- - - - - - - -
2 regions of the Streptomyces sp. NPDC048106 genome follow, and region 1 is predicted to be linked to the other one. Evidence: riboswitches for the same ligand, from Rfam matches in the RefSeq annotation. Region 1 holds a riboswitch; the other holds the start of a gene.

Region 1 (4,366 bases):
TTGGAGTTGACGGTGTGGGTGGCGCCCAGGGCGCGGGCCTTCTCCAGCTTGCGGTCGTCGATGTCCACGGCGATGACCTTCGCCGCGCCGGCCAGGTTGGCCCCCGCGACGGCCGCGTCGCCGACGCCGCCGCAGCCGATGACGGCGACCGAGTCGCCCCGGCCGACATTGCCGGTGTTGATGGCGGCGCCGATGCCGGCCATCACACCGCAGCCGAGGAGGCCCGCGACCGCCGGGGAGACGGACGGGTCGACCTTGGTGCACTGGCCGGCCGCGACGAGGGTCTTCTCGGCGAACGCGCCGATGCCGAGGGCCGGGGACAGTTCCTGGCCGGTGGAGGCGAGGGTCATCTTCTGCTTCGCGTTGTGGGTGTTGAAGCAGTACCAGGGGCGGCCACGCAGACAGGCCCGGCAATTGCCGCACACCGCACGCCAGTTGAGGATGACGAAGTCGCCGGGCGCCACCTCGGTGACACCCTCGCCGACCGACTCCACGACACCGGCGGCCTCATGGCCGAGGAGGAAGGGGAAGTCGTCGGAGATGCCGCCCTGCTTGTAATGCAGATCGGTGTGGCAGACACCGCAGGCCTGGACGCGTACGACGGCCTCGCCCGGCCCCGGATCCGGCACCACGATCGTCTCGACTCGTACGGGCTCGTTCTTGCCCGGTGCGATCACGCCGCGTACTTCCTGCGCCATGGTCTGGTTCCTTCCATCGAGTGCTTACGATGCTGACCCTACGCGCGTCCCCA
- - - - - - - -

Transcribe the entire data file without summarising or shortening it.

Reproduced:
2 regions of the Streptomyces sp. NPDC048106 genome follow, and region 1 is predicted to be linked to the other one. Evidence: riboswitches for the same ligand, from Rfam matches in the RefSeq annotation. Region 1 holds a riboswitch; the other holds the start of a gene.

Region 1 (4,366 bases):
TTGGAGTTGACGGTGTGGGTGGCGCCCAGGGCGCGGGCCTTCTCCAGCTTGCGGTCGTCGATGTCCACGGCGATGACCTTCGCCGCGCCGGCCAGGTTGGCCCCCGCGACGGCCGCGTCGCCGACGCCGCCGCAGCCGATGACGGCGACCGAGTCGCCCCGGCCGACATTGCCGGTGTTGATGGCGGCGCCGATGCCGGCCATCACACCGCAGCCGAGGAGGCCCGCGACCGCCGGGGAGACGGACGGGTCGACCTTGGTGCACTGGCCGGCCGCGACGAGGGTCTTCTCGGCGAACGCGCCGATGCCGAGGGCCGGGGACAGTTCCTGGCCGGTGGAGGCGAGGGTCATCTTCTGCTTCGCGTTGTGGGTGTTGAAGCAGTACCAGGGGCGGCCACGCAGACAGGCCCGGCAATTGCCGCACACCGCACGCCAGTTGAGGATGACGAAGTCGCCGGGCGCCACCTCGGTGACACCCTCGCCGACCGACTCCACGACACCGGCGGCCTCATGGCCGAGGAGGAAGGGGAAGTCGTCGGAGATGCCGCCCTGCTTGTAATGCAGATCGGTGTGGCAGACACCGCAGGCCTGGACGCGTACGACGGCCTCGCCCGGCCCCGGATCCGGCACCACGATCGTCTCGACTCGTACGGGCTCGTTCTTGCCCGGTGCGATCACGCCGCGTACTTCCTGCGCCATGGTCTGGTTCCTTCCATCGAGTGCTTACGATGCTGACCCTACGCGCGTCCCCA